* * * * * * * * F R U G A L W A T C H * * * * * * * *
A weekly roundup of how to be frugal in the world's most
expensive country to live (unless you read this!), written
and compiled by Wendy J. Imura.

Regular edition, Sunday, July 18, 2004 Issue No. 017


- What's new
- Frugal news
- Frugal tips
- Credits

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Dear Frugal Readers,

Greetings, frugal friends! With the officially declared end to the rainy
season, I hope everyone is starting to make some earnest efforts to enjoy
the summer. Tokyo, and even online expat groups, all seem to quiet down
from late July to mid-August, as many people take advantage of school
vacations to travel home or elsewhere. Hopefully these (definitely)
greener pastures are cooler! However, for those stuck in Japan like
me, without the money or paid leave to esacpe for the summer, a trip
within Japan can be a fun option.

Trips to Northern Japan (Hokkaido in particular) might provide a respite
from the oppressive heat, while a trip to Okinawa, Kyushu, and even Izu
penninsula can provide access to some great beaches. However, sometimes
airfare and trainfare within Japan can even surpass the price of off-
season international flights! While Japan's major domestic airlines, JAL
and ANA, have long offered advance booking discounts (Tokuwari), people
without the luxury of planning so far in advance get stuck high and dry.

Well, a new set of discount fares from ANA and JAL might help.
Called "totszuen waribiki" ('all-of-a-sudden discount') at ANA and
"taiimu waribiki" ('fire sale discounts') at JAL, these fares are for
flights booked any time between 10 and 3 days before departure. Both
companieshave several restrictions on the fares (mostly for weekend
departure dates, bookings for two or more persons, and round-trip tickets
between the same destinations), and the number of seats on these fares
are rather limited. However, the savings can be quite large -- with
flights from Nagoya to Fukuoka starting at Y9000 (ANA), and Tokyo to
Fukuoka at Y10,000 (JAL).

ANA's homepage clearly shows these fares: a flight on the ANA
"totsuzen warikibi" fare from Tokyo to Sapporo on Saturday, July 24,
for example, is Y16,300, almost 50 percent off the regular fare of
Y30,300. JAL's Web site did not show these fares for the Tokyo-Sapporo
route, but did show very cheap fares for the Tokyo-Fukuoka route on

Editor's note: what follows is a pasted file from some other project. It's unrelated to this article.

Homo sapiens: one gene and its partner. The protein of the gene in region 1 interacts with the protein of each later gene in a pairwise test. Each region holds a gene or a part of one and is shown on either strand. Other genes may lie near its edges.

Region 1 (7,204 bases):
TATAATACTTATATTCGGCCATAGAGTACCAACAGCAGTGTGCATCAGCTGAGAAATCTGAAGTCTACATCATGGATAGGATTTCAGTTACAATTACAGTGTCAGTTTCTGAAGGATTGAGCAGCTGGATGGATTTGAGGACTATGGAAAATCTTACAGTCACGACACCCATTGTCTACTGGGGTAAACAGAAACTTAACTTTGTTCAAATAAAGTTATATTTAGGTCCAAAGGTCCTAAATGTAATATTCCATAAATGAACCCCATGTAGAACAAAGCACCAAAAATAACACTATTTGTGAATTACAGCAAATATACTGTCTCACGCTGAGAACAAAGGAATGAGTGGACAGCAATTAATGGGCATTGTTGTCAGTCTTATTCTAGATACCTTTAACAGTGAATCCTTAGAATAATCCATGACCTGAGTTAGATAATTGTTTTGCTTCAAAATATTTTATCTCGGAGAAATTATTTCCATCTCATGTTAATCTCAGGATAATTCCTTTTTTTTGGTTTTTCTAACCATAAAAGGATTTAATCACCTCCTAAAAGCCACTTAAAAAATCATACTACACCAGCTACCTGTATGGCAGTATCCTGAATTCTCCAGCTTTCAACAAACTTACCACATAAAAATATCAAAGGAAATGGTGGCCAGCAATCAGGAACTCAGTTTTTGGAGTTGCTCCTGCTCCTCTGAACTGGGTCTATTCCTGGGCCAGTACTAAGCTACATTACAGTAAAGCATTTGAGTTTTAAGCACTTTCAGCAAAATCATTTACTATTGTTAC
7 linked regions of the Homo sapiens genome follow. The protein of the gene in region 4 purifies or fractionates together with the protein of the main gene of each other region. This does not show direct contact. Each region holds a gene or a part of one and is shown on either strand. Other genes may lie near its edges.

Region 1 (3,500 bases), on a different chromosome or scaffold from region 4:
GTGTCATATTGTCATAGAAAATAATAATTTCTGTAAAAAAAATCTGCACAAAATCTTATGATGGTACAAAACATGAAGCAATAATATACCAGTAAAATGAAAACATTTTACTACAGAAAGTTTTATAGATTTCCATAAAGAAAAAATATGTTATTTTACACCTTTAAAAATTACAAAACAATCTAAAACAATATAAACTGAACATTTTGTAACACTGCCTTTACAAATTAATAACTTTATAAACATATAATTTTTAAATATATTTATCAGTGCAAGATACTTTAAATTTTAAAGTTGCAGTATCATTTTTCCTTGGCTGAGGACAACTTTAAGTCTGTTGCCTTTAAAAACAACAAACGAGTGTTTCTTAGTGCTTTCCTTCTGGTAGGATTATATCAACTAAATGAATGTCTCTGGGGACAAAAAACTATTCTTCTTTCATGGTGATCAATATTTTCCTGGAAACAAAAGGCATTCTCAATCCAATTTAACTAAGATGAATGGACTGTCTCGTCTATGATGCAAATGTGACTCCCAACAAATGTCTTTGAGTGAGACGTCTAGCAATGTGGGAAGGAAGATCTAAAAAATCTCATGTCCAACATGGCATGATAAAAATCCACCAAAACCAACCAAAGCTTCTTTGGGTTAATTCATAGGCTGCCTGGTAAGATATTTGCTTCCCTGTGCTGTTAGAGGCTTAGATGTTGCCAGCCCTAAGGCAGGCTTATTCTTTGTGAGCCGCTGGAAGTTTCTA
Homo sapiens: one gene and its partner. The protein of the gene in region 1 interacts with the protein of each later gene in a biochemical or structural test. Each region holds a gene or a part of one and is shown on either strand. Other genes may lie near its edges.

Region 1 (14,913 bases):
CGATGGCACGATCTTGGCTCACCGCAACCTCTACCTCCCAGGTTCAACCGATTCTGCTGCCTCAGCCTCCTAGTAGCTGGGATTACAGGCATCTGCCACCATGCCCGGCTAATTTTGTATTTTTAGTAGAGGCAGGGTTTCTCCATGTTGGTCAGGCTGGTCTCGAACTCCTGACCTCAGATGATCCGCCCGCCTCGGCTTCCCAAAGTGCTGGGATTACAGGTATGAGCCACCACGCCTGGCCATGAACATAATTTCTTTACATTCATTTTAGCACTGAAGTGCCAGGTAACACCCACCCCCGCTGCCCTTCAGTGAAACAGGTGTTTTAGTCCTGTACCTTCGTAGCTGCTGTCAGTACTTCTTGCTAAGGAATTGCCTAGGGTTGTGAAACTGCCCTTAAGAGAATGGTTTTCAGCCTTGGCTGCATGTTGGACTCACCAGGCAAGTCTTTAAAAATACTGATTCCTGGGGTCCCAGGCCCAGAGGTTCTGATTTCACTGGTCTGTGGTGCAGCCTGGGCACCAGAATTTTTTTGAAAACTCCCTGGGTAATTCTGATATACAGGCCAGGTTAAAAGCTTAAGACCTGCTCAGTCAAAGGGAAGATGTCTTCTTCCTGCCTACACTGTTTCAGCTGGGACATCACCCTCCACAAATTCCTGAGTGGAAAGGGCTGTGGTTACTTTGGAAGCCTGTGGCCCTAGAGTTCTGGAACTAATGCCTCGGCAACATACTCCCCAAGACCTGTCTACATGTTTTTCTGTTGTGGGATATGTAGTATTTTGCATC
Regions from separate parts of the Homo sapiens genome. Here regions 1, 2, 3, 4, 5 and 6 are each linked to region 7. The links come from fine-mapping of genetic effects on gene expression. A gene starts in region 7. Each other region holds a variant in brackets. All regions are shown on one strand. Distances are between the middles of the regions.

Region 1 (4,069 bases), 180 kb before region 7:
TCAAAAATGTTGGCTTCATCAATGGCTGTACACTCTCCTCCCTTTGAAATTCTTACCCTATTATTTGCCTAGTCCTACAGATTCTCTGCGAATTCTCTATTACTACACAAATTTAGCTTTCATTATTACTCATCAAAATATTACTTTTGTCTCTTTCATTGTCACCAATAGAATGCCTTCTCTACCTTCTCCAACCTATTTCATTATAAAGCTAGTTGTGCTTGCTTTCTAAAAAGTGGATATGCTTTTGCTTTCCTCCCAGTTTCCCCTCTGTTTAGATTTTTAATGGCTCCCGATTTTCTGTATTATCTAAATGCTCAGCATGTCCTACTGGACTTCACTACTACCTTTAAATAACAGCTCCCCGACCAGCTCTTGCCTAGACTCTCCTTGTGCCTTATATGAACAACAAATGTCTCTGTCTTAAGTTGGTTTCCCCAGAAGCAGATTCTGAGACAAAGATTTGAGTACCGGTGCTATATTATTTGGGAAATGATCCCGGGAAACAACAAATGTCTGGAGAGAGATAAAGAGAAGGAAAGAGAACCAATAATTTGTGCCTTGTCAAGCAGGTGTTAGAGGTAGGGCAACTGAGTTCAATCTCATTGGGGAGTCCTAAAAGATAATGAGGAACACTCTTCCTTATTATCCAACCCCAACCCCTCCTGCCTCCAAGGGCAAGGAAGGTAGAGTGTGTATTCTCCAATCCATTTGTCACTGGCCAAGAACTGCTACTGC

July 24 -- with the lowest price fare at Y10,300 for an early morning
flight. This is less than 1/3rd of the price of the normal fare of
Y33,300! Flights to Osaka from Tokyo start as low as Y7,300! This is
almost Y6000 less than the Nozomi shinkansen fare. Apparently,the
discounts apply on different routes to different airlines.

Airline Websites:

JAL: www.jal.co.jp

ANA: www.ana.co.jp

Interested? Have a Japanese friend or partner help you with the
online booking process if you've never done it before. You don't have
to pay with credit card either -- payment is accepted at most
convenience stores using the in-store kiosks. Here's to wishing
everyone great summer travel, wherever you go!

Frugally yours,
Wendy J. Imura



*GAMEBOY ADVANCE SP - Gameboy's newest 'salariman' hand-held
console can be found as cheaply as Y9,870 at PC Shop Radar,
or on the company's online store.

(Y1,100 off the average Akihabara price).

*iPod M9244J/A (20GB) - The popular I-POD 20GB still retains
a hefty price tag even in Akihabara. That said, some discounting
can still be found. Outlet Plaza has the IPOD for Y39,800, nearly
Y3,100 less than the Akihabara average price.


*24 MB or higher ADSL Access - Powered Internet (POINT) offers the
cheapest ADSL plans in Tokyo at the moment, with average monthly fees
of only Y1,710, and a special promotional campaign offering a total of
Y28,725 in free services. This is a special kakaku.com price.

(See http://www.kakaku.com/bb/ for a special search engine that finds
the cheapest broadband in youra area.)

*All Bargain Roundup bargains were found courtesy of www.kakaku.com,
Japan's largest price-comparison engine.

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Packing Light -- The Way to Go in Japan

While not necessarily frugal, packing light (hopefully just
one bag) is truly a necessity when travelling within Japan,
esecially if you plan on taking the train. Ask anyone who has
travelled with parents or friends from overseas, and you'll
hear horror stories of herding multiple-suitcase-bearing
foreigners through the heat of crowded train stations. I once
shepherded a friend with a 12-foot surfboard from Hokkaido to

Ever since then, I pack light.

My own personal tips:

1) Choose basic clothing colors that can be mixed and match,
as well as wrinkle-free fabrics. Roll your clothing instead
of folding it to save space.

2) If possible, only bring one pair of shoes. Shoes are very
heavy and take up space.

3) Toiletries: Bring freebie-toiletry kits you've swiped from
previous trips -- they are the perfect size, and you can dispose
of them while you travel (though this is not very
environmentally sound).

Looking for some additional information: check out www.travelite.org.
It's a Web site devoted to teaching people to travel lightly -- usually
with just a carry-on bag. Happy packing!


Subscribers: 249 as of July 18, 2004


Written by: Wendy J. Imura (frugalwatch@japaninc.com)

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